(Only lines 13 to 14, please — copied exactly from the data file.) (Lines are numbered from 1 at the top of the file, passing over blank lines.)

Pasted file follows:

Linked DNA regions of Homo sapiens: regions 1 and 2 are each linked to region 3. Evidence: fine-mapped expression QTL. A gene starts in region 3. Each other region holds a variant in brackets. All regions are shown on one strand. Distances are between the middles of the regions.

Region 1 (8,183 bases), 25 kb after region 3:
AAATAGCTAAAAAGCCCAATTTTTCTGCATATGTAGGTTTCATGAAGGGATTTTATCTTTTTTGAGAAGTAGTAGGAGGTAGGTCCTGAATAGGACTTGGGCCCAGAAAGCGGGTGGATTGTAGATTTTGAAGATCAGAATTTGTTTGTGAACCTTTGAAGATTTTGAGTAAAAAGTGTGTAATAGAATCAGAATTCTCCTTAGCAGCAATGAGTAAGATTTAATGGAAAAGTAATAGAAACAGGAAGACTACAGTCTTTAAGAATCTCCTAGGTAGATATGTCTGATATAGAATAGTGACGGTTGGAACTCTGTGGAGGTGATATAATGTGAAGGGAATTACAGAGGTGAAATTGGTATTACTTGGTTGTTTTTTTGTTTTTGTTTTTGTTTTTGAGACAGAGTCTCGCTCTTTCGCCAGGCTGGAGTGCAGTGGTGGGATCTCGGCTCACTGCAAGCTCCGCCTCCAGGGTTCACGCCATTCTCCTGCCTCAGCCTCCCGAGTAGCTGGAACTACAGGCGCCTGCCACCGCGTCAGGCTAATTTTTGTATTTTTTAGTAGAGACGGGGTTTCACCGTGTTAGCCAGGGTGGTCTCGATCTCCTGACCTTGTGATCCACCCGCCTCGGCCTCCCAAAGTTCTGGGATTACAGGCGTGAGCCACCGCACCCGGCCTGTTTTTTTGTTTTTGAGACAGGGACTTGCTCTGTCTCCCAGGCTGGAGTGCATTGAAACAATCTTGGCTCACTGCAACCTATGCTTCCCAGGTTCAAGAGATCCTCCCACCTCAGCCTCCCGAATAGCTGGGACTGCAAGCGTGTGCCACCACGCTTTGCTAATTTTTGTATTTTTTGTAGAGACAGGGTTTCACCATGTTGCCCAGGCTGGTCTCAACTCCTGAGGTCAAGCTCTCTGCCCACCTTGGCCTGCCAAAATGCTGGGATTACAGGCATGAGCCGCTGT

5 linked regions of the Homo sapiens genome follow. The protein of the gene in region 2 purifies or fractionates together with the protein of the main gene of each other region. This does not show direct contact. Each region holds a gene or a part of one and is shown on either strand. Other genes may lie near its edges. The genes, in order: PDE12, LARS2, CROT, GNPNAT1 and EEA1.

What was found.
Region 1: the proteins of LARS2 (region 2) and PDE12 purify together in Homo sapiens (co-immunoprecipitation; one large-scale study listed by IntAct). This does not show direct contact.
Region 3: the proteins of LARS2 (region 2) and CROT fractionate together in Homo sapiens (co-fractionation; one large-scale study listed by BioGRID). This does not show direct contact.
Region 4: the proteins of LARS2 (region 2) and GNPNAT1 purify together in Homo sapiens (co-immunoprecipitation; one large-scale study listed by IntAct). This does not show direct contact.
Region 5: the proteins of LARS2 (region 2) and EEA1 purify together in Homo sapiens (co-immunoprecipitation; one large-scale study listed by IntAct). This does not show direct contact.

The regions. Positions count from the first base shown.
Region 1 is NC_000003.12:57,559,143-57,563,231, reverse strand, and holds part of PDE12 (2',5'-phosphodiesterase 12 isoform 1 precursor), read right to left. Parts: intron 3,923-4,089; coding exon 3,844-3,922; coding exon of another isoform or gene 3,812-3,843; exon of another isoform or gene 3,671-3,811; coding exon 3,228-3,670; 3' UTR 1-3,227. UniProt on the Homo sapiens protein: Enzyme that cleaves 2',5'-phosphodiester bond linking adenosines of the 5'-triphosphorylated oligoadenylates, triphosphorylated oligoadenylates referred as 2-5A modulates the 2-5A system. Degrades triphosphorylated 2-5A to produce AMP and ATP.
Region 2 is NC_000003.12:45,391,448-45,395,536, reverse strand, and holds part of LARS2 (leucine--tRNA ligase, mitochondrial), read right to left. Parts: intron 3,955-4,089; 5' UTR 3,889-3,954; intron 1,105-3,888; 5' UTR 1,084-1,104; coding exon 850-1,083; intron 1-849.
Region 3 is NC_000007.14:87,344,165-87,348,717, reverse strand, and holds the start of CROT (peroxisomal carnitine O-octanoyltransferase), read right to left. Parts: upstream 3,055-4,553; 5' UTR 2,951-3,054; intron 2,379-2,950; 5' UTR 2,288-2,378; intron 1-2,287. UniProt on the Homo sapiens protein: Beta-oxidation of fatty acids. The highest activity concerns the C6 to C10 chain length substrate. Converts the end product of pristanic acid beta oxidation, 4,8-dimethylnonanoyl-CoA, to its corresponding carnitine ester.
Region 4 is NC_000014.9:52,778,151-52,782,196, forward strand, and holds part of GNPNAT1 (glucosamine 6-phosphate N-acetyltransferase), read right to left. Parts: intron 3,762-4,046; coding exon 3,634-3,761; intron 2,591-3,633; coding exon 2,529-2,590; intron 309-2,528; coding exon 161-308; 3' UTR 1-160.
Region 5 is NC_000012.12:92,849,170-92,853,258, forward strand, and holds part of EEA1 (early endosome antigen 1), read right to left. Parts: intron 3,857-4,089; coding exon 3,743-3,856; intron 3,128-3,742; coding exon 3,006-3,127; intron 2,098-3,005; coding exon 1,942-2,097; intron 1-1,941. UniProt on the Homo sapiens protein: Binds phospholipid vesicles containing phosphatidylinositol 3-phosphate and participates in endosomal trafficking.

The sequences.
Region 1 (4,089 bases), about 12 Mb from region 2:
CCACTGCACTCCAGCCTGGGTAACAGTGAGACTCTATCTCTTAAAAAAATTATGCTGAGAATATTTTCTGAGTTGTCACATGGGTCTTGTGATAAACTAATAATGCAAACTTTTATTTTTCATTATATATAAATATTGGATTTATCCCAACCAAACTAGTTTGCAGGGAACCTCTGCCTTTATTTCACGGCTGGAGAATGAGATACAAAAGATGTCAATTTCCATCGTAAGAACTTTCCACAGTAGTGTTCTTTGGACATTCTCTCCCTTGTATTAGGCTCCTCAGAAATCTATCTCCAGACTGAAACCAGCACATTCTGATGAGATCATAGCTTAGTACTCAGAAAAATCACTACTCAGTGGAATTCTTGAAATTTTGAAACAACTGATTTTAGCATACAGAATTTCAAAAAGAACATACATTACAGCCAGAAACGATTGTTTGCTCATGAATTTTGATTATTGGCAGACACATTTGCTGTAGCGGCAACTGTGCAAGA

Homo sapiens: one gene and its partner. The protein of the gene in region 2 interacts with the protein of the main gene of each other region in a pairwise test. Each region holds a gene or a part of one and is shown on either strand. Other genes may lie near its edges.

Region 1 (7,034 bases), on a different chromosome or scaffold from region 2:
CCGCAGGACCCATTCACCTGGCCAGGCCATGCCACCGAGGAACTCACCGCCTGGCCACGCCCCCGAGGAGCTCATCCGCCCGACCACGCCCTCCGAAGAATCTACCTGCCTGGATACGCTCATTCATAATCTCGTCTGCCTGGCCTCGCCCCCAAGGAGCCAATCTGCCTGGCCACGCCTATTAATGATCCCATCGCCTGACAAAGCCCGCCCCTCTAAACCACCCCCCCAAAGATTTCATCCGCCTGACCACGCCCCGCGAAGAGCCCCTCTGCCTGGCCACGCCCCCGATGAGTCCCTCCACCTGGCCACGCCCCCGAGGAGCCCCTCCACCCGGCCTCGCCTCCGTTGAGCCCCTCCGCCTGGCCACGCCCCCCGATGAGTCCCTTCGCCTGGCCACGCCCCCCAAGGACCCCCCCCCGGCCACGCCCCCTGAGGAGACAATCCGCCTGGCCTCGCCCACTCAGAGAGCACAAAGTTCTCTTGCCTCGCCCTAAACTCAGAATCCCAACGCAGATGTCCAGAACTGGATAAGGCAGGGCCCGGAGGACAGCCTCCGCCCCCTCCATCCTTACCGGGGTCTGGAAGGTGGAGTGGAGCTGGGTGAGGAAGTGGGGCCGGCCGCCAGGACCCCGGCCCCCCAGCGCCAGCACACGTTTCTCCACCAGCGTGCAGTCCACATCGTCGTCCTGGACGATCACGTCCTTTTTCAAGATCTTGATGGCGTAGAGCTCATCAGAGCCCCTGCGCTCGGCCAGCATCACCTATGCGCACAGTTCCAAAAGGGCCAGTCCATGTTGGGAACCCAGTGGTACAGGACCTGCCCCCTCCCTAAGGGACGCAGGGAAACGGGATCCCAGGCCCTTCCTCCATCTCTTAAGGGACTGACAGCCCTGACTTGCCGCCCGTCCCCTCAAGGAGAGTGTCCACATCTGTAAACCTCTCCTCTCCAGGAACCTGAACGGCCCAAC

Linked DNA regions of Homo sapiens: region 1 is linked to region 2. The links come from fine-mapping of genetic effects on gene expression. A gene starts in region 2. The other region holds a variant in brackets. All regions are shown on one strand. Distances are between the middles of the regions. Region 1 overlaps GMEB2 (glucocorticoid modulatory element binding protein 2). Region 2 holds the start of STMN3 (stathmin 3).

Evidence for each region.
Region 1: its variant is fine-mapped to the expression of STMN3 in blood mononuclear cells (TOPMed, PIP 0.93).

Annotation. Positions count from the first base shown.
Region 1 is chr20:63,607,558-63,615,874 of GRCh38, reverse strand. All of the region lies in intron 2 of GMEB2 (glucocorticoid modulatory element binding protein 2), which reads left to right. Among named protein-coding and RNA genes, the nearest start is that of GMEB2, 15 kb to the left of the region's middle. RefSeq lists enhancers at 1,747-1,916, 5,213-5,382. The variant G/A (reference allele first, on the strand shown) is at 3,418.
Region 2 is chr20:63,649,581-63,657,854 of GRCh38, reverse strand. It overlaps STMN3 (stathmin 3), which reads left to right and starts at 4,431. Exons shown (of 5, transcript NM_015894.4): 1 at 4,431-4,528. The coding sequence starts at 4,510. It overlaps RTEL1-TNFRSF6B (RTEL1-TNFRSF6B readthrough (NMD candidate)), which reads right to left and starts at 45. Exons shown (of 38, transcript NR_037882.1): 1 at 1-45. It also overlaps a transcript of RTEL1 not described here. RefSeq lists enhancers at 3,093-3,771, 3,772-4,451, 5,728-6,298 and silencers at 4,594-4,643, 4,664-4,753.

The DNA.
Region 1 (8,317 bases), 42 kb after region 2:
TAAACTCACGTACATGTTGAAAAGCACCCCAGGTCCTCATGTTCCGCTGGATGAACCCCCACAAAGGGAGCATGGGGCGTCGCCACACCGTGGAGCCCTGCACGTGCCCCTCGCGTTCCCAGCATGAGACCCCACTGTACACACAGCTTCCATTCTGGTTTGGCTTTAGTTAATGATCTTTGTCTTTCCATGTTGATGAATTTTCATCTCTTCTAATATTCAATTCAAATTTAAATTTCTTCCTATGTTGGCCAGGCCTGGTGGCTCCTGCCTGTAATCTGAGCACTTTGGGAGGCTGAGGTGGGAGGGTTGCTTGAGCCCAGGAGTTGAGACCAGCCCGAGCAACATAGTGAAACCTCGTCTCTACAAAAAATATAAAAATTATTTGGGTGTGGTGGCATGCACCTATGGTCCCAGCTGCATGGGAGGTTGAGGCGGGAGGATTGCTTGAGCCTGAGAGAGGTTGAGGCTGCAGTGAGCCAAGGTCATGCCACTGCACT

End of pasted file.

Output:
Region 3 is NC_000007.14:87,344,165-87,348,717, reverse strand, and holds the start of CROT (peroxisomal carnitine O-octanoyltransferase), read right to left. Parts: upstream 3,055-4,553; 5' UTR 2,951-3,054; intron 2,379-2,950; 5' UTR 2,288-2,378; intron 1-2,287. UniProt on the Homo sapiens protein: Beta-oxidation of fatty acids. The highest activity concerns the C6 to C10 chain length substrate. Converts the end product of pristanic acid beta oxidation, 4,8-dimethylnonanoyl-CoA, to its corresponding carnitine ester.
Region 4 is NC_000014.9:52,778,151-52,782,196, forward strand, and holds part of GNPNAT1 (glucosamine 6-phosphate N-acetyltransferase), read right to left. Parts: intron 3,762-4,046; coding exon 3,634-3,761; intron 2,591-3,633; coding exon 2,529-2,590; intron 309-2,528; coding exon 161-308; 3' UTR 1-160.